I read an article in the Sunday Times magazine today (05/03/17 Sunday Times). The long-time host of Women’s Hour Jenni Murray has written ‘Be trans, be proud – but don’t call yourself a “real woman”’. Her concern is that those who transition bring their privilege from a male upbringing with them.
I am a firm believer in free speech and the arguments were presented reasonably. However, as I read it again, the urge to point out a basic flaw in the reasoning became compelling.
There is a fairy story called the Princess and the Pea. A bride-hunting prince rejects lots of apparently eligible women because they are not ‘real princesses’. In the middle of a stormy night, a knock comes on the castle gates and in walks a bedraggled creature. For a reason that is never explained, the prince’s mother senses something about the wretch and gives her a luxurious bed of multiple mattresses. In the morning, the guest is asked how she slept and she complains she could not get comfortable because of a lump in the bed. The Queen admits she placed a pea under the bottom mattress. The guest is revealed as a Real Princess because of her extreme sensitivity, cue royal wedding bells.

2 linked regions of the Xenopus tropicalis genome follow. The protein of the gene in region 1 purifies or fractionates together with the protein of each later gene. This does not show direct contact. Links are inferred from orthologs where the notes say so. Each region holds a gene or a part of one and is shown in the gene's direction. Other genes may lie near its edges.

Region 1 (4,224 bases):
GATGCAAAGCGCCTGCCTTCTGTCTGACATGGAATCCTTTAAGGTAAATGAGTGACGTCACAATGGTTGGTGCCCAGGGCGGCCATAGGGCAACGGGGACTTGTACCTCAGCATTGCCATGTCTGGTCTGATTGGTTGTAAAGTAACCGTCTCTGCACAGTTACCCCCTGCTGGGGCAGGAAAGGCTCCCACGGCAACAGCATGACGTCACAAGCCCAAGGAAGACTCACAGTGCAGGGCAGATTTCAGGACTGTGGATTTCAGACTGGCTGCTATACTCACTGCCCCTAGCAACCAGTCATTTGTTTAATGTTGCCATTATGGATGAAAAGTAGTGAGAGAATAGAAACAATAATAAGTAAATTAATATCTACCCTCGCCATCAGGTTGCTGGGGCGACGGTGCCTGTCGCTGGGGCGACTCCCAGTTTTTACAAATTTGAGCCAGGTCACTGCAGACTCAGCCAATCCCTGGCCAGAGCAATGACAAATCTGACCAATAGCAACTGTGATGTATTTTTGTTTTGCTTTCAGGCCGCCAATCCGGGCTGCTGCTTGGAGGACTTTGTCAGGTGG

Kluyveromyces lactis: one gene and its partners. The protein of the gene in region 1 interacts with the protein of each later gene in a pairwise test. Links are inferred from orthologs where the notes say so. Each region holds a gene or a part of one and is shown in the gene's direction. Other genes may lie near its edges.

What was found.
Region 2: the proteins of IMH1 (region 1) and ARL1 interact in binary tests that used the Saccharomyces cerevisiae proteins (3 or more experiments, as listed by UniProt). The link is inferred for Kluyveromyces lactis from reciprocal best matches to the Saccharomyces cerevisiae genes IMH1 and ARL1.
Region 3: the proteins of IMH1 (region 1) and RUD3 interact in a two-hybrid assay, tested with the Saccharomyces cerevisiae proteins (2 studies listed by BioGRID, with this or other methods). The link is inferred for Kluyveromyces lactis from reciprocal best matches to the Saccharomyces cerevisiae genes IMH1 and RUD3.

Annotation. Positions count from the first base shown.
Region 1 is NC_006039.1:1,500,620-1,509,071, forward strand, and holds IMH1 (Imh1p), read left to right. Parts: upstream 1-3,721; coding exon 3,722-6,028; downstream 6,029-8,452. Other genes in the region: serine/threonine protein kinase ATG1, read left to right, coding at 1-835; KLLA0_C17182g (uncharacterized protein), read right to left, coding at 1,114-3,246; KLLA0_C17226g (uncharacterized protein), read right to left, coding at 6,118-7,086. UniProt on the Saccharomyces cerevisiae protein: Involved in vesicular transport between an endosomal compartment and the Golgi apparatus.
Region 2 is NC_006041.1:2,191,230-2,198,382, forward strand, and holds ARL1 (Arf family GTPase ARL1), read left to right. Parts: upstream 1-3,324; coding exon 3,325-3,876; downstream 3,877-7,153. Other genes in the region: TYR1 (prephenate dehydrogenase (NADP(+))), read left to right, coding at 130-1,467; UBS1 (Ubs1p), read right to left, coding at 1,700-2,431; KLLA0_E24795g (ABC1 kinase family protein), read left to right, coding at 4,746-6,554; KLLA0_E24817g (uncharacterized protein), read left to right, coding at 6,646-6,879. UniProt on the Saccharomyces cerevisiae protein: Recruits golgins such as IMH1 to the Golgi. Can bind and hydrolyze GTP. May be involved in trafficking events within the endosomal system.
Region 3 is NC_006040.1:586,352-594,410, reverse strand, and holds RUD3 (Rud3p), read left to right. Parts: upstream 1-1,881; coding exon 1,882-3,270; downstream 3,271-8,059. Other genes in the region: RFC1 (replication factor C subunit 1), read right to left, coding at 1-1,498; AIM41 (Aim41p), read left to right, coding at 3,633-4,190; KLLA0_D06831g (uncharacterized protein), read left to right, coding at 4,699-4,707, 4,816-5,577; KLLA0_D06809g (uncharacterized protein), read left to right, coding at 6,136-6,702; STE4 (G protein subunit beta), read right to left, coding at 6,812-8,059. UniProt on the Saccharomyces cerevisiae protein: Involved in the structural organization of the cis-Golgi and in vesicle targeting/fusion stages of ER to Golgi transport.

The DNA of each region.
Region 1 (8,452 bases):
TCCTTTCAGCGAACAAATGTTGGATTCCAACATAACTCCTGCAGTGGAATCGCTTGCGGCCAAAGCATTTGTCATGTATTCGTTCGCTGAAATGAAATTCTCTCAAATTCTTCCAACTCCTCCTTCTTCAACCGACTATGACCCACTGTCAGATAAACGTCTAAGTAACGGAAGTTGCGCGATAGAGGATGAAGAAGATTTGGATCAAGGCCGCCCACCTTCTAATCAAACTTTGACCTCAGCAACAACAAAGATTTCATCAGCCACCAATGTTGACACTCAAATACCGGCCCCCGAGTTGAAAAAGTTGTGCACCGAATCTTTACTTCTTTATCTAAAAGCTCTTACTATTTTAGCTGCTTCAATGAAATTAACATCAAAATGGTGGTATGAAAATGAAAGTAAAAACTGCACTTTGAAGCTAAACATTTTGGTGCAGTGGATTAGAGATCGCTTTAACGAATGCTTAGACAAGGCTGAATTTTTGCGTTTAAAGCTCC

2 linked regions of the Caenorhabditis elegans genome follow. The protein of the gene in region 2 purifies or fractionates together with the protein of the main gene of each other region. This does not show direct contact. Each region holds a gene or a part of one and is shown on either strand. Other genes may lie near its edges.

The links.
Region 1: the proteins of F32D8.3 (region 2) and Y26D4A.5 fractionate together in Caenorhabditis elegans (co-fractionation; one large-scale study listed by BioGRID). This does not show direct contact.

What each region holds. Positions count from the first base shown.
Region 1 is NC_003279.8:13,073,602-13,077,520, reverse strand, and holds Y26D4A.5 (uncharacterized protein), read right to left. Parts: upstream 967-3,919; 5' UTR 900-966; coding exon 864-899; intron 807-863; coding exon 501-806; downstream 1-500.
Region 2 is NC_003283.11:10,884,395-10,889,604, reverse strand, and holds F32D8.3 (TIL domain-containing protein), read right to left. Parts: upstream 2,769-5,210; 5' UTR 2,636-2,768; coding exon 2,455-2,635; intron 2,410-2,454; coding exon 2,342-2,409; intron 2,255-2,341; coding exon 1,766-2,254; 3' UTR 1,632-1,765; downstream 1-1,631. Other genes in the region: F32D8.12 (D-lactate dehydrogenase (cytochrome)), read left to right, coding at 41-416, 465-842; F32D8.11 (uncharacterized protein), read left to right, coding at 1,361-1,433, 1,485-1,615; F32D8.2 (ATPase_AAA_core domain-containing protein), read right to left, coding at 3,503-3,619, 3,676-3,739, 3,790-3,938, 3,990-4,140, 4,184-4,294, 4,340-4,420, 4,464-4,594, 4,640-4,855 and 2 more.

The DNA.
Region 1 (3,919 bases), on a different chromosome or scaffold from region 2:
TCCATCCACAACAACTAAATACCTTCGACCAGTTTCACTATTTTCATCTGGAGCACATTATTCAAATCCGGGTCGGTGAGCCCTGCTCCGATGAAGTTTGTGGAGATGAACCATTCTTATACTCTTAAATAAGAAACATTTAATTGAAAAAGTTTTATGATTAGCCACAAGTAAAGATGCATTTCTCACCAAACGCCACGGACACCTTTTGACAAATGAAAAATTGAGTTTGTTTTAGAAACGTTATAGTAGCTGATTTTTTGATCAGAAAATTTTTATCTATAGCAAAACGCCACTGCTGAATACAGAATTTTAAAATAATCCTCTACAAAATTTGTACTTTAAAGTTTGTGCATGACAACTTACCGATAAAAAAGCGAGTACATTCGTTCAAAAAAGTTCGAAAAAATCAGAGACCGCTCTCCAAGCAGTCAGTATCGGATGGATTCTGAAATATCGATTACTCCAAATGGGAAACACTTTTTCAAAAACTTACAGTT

Even as a child, I had a number of problems with this story, which can be summed up by the feeling that anyone who was that precious about a tiny pea must have been a real pain to have around (and that she and the picky prince deserved each other). And yet here we are arguing about the concept of a real woman. I will say that I am not sure anyone can call truly themselves a “real woman” because I don’t believe such a creature exists. Or, as another way of looking at it, there is no single version – instead, there are infinite varieties of “real woman” to match the different perceptions of the role of women through time. If you take a snapshot from any one of these realities, you could exclude lots of people from being “real women” – to pick a few examples, those working; lesbians; people without children, there are lots of possible reasons.
Looking at myself, I have the obvious external biological markers of a woman but these can be put in place by surgery. If you discount these elements (which most critics of trans people do), exactly what is it that makes me so sure I am a woman? To help, I can look at examples of the women that are celebrated by the media but I certainly don’t look or act like them. What that leaves me with is just my own conviction that I am a woman. Whether I am “real” or not seems academic, another excuse to label people into ever-smaller boxes. I’m going to continue being me and I will celebrate the diversity of life with anyone who wants to be themselves, whatever you call yourself.